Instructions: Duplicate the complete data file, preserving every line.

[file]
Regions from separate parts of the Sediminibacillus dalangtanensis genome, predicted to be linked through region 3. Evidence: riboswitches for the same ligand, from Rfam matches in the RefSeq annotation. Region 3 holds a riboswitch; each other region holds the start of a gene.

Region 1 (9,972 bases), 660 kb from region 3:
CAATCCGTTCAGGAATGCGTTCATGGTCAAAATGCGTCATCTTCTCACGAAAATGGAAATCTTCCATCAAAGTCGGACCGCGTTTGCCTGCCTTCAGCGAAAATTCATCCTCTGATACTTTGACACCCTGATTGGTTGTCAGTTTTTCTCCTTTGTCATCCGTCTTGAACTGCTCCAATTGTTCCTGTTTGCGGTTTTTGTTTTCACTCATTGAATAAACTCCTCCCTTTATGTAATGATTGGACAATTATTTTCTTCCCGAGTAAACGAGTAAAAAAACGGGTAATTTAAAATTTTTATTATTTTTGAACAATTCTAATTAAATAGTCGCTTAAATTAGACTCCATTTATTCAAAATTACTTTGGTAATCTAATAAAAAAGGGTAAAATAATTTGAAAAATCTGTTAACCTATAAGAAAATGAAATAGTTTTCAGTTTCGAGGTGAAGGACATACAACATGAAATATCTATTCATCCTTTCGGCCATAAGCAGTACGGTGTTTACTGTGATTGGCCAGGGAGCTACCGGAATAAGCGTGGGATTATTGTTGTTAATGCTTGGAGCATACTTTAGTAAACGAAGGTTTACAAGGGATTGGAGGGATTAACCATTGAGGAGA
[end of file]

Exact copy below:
Regions from separate parts of the Sediminibacillus dalangtanensis genome, predicted to be linked through region 3. Evidence: riboswitches for the same ligand, from Rfam matches in the RefSeq annotation. Region 3 holds a riboswitch; each other region holds the start of a gene.

Region 1 (9,972 bases), 660 kb from region 3:
CAATCCGTTCAGGAATGCGTTCATGGTCAAAATGCGTCATCTTCTCACGAAAATGGAAATCTTCCATCAAAGTCGGACCGCGTTTGCCTGCCTTCAGCGAAAATTCATCCTCTGATACTTTGACACCCTGATTGGTTGTCAGTTTTTCTCCTTTGTCATCCGTCTTGAACTGCTCCAATTGTTCCTGTTTGCGGTTTTTGTTTTCACTCATTGAATAAACTCCTCCCTTTATGTAATGATTGGACAATTATTTTCTTCCCGAGTAAACGAGTAAAAAAACGGGTAATTTAAAATTTTTATTATTTTTGAACAATTCTAATTAAATAGTCGCTTAAATTAGACTCCATTTATTCAAAATTACTTTGGTAATCTAATAAAAAAGGGTAAAATAATTTGAAAAATCTGTTAACCTATAAGAAAATGAAATAGTTTTCAGTTTCGAGGTGAAGGACATACAACATGAAATATCTATTCATCCTTTCGGCCATAAGCAGTACGGTGTTTACTGTGATTGGCCAGGGAGCTACCGGAATAAGCGTGGGATTATTGTTGTTAATGCTTGGAGCATACTTTAGTAAACGAAGGTTTACAAGGGATTGGAGGGATTAACCATTGAGGAGA